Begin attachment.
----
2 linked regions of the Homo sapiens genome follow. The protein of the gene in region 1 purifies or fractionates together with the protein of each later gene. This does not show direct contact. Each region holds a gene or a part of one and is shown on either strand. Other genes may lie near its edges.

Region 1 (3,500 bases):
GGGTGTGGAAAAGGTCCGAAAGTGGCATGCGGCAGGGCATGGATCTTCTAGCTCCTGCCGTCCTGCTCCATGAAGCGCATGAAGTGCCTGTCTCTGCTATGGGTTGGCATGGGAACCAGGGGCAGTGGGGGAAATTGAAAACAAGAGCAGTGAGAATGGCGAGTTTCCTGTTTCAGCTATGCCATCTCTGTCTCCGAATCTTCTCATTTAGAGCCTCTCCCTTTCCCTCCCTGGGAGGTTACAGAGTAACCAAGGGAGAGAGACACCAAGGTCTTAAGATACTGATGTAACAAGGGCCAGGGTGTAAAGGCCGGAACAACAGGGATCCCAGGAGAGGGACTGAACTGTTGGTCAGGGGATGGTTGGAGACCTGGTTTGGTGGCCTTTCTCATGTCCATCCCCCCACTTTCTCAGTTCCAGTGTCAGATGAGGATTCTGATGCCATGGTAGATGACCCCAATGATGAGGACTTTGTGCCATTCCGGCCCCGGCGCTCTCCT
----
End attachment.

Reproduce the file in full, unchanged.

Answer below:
2 linked regions of the Homo sapiens genome follow. The protein of the gene in region 1 purifies or fractionates together with the protein of each later gene. This does not show direct contact. Each region holds a gene or a part of one and is shown on either strand. Other genes may lie near its edges.

Region 1 (3,500 bases):
GGGTGTGGAAAAGGTCCGAAAGTGGCATGCGGCAGGGCATGGATCTTCTAGCTCCTGCCGTCCTGCTCCATGAAGCGCATGAAGTGCCTGTCTCTGCTATGGGTTGGCATGGGAACCAGGGGCAGTGGGGGAAATTGAAAACAAGAGCAGTGAGAATGGCGAGTTTCCTGTTTCAGCTATGCCATCTCTGTCTCCGAATCTTCTCATTTAGAGCCTCTCCCTTTCCCTCCCTGGGAGGTTACAGAGTAACCAAGGGAGAGAGACACCAAGGTCTTAAGATACTGATGTAACAAGGGCCAGGGTGTAAAGGCCGGAACAACAGGGATCCCAGGAGAGGGACTGAACTGTTGGTCAGGGGATGGTTGGAGACCTGGTTTGGTGGCCTTTCTCATGTCCATCCCCCCACTTTCTCAGTTCCAGTGTCAGATGAGGATTCTGATGCCATGGTAGATGACCCCAATGATGAGGACTTTGTGCCATTCCGGCCCCGGCGCTCTCCT